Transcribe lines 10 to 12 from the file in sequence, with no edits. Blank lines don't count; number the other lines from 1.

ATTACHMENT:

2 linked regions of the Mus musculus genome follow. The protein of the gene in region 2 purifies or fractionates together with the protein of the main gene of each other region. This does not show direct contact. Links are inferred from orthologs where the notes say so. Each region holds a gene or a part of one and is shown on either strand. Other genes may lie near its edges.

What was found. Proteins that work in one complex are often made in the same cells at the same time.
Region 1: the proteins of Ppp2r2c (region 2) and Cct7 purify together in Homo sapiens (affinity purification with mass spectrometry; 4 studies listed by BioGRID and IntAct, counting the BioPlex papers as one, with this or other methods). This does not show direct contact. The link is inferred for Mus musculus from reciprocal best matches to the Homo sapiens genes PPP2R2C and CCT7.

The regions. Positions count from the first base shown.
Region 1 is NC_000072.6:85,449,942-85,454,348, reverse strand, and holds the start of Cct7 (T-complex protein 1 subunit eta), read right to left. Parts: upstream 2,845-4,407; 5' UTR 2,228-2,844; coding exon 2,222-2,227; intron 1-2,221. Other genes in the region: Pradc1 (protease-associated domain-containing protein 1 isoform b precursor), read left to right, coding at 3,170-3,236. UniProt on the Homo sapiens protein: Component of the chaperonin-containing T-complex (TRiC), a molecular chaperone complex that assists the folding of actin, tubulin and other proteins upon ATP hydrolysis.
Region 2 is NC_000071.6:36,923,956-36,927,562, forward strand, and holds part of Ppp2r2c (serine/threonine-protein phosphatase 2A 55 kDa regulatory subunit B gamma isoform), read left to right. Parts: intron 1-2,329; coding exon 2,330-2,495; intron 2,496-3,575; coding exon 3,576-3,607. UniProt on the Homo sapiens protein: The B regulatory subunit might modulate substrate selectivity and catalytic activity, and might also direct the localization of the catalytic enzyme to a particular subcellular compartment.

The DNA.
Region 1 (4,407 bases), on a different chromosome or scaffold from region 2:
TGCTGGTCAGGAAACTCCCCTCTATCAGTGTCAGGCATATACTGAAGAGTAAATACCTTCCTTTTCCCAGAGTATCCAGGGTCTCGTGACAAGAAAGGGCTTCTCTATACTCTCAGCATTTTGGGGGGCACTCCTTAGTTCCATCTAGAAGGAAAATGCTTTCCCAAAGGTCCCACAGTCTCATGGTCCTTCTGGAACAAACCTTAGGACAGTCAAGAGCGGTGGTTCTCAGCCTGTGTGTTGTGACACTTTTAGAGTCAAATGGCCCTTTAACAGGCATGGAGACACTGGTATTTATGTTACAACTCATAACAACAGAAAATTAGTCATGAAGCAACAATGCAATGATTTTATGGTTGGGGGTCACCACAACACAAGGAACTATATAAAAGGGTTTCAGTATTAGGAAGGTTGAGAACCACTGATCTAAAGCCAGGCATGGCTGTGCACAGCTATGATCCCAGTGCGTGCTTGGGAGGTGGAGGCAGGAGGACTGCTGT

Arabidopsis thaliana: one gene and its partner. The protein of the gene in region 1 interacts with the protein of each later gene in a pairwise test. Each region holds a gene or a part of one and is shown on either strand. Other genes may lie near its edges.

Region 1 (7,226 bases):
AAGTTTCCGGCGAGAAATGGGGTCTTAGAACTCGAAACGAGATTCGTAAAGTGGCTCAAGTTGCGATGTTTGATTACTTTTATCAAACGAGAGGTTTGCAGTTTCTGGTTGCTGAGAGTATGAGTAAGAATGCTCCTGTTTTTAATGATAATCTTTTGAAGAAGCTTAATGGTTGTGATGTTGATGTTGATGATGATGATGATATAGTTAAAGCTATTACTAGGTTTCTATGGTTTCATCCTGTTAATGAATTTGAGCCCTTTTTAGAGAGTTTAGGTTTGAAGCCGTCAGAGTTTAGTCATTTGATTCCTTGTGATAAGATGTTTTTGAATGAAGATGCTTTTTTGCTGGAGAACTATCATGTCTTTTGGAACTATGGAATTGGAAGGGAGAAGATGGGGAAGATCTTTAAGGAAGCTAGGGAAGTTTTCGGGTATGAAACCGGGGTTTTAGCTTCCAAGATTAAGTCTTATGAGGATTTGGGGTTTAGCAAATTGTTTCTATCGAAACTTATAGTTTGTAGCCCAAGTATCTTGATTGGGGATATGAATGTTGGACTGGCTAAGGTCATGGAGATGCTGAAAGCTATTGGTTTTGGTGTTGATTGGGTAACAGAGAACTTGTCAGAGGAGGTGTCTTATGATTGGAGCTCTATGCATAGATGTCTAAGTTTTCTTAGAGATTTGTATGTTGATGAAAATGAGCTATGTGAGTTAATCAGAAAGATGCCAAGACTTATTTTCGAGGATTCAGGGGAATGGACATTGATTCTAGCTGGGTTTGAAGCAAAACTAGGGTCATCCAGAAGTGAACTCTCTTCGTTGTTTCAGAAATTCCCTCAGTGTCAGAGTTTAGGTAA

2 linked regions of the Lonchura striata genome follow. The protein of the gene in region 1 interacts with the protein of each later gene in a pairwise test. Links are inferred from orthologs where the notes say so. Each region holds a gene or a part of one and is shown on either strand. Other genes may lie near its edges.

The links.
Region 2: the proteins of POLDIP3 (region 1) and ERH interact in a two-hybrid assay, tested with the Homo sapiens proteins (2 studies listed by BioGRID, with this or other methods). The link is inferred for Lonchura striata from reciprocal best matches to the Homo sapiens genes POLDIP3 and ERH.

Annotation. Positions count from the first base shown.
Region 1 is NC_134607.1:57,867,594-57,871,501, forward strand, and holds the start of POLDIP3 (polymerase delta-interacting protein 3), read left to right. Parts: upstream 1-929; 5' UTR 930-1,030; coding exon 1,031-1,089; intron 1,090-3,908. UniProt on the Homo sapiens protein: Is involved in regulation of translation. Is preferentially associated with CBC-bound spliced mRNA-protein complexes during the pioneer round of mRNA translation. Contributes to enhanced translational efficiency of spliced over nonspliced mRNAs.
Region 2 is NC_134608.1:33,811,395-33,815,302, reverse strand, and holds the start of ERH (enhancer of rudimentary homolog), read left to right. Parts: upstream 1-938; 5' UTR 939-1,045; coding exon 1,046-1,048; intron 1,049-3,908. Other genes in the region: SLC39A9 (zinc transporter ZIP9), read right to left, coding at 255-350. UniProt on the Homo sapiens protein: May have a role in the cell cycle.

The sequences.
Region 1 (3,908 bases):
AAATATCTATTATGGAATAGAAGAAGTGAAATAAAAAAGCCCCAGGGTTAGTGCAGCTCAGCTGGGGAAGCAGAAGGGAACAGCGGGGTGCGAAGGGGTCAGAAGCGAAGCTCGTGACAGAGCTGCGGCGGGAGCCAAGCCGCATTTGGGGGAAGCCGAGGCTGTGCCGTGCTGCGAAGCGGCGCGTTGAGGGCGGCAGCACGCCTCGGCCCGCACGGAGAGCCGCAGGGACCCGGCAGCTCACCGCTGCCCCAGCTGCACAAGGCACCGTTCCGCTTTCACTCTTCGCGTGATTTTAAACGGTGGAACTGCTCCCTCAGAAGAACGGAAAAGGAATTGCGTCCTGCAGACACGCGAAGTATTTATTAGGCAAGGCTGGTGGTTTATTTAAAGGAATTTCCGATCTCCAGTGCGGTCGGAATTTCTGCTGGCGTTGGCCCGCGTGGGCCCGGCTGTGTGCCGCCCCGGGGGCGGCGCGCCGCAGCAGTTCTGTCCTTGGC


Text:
Arabidopsis thaliana: one gene and its partner. The protein of the gene in region 1 interacts with the protein of each later gene in a pairwise test. Each region holds a gene or a part of one and is shown on either strand. Other genes may lie near its edges.

Region 1 (7,226 bases):
AAGTTTCCGGCGAGAAATGGGGTCTTAGAACTCGAAACGAGATTCGTAAAGTGGCTCAAGTTGCGATGTTTGATTACTTTTATCAAACGAGAGGTTTGCAGTTTCTGGTTGCTGAGAGTATGAGTAAGAATGCTCCTGTTTTTAATGATAATCTTTTGAAGAAGCTTAATGGTTGTGATGTTGATGTTGATGATGATGATGATATAGTTAAAGCTATTACTAGGTTTCTATGGTTTCATCCTGTTAATGAATTTGAGCCCTTTTTAGAGAGTTTAGGTTTGAAGCCGTCAGAGTTTAGTCATTTGATTCCTTGTGATAAGATGTTTTTGAATGAAGATGCTTTTTTGCTGGAGAACTATCATGTCTTTTGGAACTATGGAATTGGAAGGGAGAAGATGGGGAAGATCTTTAAGGAAGCTAGGGAAGTTTTCGGGTATGAAACCGGGGTTTTAGCTTCCAAGATTAAGTCTTATGAGGATTTGGGGTTTAGCAAATTGTTTCTATCGAAACTTATAGTTTGTAGCCCAAGTATCTTGATTGGGGATATGAATGTTGGACTGGCTAAGGTCATGGAGATGCTGAAAGCTATTGGTTTTGGTGTTGATTGGGTAACAGAGAACTTGTCAGAGGAGGTGTCTTATGATTGGAGCTCTATGCATAGATGTCTAAGTTTTCTTAGAGATTTGTATGTTGATGAAAATGAGCTATGTGAGTTAATCAGAAAGATGCCAAGACTTATTTTCGAGGATTCAGGGGAATGGACATTGATTCTAGCTGGGTTTGAAGCAAAACTAGGGTCATCCAGAAGTGAACTCTCTTCGTTGTTTCAGAAATTCCCTCAGTGTCAGAGTTTAGGTAA